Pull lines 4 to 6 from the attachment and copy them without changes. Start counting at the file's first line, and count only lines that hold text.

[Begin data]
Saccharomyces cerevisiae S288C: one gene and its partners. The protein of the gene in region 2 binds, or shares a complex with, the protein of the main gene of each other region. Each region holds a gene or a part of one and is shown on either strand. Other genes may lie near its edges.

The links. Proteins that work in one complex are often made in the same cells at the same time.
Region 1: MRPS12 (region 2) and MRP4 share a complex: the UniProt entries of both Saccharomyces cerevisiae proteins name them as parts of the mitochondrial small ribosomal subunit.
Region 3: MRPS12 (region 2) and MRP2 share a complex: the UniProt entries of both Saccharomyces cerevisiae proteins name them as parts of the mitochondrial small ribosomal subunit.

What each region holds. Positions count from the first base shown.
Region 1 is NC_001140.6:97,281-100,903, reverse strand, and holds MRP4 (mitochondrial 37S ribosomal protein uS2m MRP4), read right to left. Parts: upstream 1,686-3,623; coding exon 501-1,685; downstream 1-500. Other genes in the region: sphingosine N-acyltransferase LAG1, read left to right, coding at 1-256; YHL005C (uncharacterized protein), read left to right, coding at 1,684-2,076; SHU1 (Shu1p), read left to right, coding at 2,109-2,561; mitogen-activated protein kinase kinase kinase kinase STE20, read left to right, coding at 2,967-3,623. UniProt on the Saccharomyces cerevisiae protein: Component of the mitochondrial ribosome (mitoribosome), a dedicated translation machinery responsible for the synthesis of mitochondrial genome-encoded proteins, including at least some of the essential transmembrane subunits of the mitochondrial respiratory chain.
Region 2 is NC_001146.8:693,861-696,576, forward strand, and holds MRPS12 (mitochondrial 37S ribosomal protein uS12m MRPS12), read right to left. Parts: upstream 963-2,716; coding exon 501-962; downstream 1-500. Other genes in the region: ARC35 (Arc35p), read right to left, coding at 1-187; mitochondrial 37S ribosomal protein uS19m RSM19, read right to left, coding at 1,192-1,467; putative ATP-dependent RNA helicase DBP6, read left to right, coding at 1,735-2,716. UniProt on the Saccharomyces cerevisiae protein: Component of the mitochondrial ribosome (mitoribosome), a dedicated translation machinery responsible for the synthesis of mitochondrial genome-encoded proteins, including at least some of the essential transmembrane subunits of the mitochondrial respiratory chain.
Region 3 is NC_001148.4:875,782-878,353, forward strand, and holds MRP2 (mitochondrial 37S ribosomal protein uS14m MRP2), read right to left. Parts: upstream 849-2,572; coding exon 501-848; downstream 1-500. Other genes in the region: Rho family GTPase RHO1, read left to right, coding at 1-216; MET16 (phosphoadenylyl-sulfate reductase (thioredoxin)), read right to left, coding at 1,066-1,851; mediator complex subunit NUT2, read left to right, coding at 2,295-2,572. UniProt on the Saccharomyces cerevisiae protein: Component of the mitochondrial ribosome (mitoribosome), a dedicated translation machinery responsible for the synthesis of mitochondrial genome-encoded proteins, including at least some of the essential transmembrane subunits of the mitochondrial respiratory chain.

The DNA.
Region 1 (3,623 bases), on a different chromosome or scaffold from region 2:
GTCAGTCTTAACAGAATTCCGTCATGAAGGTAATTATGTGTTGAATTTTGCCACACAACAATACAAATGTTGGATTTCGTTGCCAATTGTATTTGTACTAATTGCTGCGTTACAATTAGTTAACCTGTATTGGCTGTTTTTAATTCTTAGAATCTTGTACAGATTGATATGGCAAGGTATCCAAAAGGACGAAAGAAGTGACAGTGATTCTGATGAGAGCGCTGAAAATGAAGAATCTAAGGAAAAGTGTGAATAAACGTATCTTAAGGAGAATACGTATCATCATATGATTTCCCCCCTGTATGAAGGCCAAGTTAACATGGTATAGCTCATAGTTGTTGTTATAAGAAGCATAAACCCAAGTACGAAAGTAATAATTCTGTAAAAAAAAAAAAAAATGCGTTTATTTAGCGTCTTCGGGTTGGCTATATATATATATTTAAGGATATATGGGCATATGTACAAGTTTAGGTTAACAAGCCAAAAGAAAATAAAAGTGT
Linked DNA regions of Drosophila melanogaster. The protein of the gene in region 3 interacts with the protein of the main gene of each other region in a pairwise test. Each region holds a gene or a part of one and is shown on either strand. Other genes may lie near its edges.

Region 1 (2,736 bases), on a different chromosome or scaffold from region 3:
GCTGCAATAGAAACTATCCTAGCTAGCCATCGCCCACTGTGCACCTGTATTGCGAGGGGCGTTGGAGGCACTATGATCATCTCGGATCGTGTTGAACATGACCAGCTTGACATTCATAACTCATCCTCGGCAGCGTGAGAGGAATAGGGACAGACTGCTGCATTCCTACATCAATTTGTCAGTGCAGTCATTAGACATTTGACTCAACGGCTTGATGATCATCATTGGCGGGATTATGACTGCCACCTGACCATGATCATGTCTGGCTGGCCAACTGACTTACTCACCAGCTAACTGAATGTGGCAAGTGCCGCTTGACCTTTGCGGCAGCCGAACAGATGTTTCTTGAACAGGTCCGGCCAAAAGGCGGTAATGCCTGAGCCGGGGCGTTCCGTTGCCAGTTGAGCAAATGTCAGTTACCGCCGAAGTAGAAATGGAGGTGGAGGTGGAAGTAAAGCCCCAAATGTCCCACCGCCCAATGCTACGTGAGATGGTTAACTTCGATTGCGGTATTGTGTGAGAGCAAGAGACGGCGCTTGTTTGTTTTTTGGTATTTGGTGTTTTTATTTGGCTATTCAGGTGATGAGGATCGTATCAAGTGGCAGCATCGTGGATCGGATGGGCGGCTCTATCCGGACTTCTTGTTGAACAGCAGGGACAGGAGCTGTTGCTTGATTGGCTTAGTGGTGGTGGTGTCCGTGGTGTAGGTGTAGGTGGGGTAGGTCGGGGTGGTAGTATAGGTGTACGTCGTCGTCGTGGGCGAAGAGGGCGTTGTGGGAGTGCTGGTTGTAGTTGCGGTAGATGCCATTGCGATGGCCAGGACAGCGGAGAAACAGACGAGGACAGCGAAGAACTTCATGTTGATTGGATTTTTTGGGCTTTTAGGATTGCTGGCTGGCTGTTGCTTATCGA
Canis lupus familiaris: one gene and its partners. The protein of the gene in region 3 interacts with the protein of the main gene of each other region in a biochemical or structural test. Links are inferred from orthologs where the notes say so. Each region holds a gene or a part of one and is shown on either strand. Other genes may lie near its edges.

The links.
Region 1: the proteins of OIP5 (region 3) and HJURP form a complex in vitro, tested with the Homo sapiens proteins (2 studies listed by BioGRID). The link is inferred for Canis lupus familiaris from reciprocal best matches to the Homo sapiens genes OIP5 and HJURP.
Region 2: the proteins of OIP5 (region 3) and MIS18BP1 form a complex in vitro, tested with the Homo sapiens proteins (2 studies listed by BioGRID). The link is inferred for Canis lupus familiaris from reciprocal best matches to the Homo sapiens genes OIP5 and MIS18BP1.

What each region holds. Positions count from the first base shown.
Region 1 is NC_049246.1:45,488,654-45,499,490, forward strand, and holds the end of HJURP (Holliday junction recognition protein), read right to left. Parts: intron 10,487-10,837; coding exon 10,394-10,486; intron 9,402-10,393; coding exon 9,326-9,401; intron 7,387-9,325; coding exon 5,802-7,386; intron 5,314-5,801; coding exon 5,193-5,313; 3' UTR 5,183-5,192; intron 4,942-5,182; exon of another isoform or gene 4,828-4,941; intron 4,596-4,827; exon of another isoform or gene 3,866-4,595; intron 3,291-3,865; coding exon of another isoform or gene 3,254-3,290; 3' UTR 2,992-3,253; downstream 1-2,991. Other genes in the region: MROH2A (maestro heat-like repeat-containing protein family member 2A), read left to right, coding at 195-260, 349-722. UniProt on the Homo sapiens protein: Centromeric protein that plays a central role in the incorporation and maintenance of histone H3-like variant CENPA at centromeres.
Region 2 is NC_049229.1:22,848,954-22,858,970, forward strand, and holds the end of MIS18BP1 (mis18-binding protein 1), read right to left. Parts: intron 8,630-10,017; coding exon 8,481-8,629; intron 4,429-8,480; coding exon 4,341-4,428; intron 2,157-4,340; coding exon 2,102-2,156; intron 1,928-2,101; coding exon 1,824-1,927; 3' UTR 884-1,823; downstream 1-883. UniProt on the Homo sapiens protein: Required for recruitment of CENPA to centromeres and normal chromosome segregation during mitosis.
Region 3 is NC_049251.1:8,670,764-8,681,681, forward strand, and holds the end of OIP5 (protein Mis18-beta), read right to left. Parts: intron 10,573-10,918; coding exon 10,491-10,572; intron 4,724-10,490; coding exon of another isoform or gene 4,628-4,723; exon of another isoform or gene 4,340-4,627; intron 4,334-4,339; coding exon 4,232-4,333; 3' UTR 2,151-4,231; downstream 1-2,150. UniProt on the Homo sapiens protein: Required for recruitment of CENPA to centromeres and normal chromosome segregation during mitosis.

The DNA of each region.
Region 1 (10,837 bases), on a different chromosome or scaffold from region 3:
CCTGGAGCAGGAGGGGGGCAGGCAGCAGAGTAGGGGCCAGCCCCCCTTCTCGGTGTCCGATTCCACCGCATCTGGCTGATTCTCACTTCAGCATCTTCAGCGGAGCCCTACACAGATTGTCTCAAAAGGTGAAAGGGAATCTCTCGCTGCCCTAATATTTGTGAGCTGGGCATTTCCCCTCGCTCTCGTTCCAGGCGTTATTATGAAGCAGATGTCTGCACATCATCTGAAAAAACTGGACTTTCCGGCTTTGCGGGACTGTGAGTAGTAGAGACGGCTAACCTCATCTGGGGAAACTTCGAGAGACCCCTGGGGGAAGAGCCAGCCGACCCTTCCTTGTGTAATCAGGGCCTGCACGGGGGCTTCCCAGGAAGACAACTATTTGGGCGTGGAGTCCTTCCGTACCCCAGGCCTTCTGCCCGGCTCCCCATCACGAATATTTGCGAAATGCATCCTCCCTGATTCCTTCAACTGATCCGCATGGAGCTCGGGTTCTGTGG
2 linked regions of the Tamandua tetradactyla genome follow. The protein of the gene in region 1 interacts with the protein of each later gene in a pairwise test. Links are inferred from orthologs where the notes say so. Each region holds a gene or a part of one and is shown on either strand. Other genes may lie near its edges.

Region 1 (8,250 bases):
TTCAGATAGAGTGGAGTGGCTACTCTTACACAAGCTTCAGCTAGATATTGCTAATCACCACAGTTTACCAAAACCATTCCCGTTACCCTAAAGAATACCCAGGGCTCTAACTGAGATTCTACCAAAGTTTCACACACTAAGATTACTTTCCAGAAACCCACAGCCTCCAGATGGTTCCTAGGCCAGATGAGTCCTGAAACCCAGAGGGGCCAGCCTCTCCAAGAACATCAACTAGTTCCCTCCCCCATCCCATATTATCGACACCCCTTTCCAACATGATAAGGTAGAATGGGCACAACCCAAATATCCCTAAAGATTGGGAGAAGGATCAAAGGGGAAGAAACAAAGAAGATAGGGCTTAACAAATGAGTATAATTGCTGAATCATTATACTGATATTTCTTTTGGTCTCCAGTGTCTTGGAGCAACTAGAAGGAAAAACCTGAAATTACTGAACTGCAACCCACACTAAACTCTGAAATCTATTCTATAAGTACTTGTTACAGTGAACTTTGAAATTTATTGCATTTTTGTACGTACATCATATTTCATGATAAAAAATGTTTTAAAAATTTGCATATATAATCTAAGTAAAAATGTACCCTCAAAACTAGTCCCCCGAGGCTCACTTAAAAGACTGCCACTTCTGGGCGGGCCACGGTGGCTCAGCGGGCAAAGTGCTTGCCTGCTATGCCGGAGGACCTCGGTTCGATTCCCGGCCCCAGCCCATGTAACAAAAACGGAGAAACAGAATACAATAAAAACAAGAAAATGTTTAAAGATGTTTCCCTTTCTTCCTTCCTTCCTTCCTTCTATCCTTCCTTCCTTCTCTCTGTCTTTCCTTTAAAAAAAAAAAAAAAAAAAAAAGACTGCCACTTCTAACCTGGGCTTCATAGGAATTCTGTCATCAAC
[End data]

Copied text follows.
Region 3: MRPS12 (region 2) and MRP2 share a complex: the UniProt entries of both Saccharomyces cerevisiae proteins name them as parts of the mitochondrial small ribosomal subunit.

What each region holds. Positions count from the first base shown.
Region 1 is NC_001140.6:97,281-100,903, reverse strand, and holds MRP4 (mitochondrial 37S ribosomal protein uS2m MRP4), read right to left. Parts: upstream 1,686-3,623; coding exon 501-1,685; downstream 1-500. Other genes in the region: sphingosine N-acyltransferase LAG1, read left to right, coding at 1-256; YHL005C (uncharacterized protein), read left to right, coding at 1,684-2,076; SHU1 (Shu1p), read left to right, coding at 2,109-2,561; mitogen-activated protein kinase kinase kinase kinase STE20, read left to right, coding at 2,967-3,623. UniProt on the Saccharomyces cerevisiae protein: Component of the mitochondrial ribosome (mitoribosome), a dedicated translation machinery responsible for the synthesis of mitochondrial genome-encoded proteins, including at least some of the essential transmembrane subunits of the mitochondrial respiratory chain.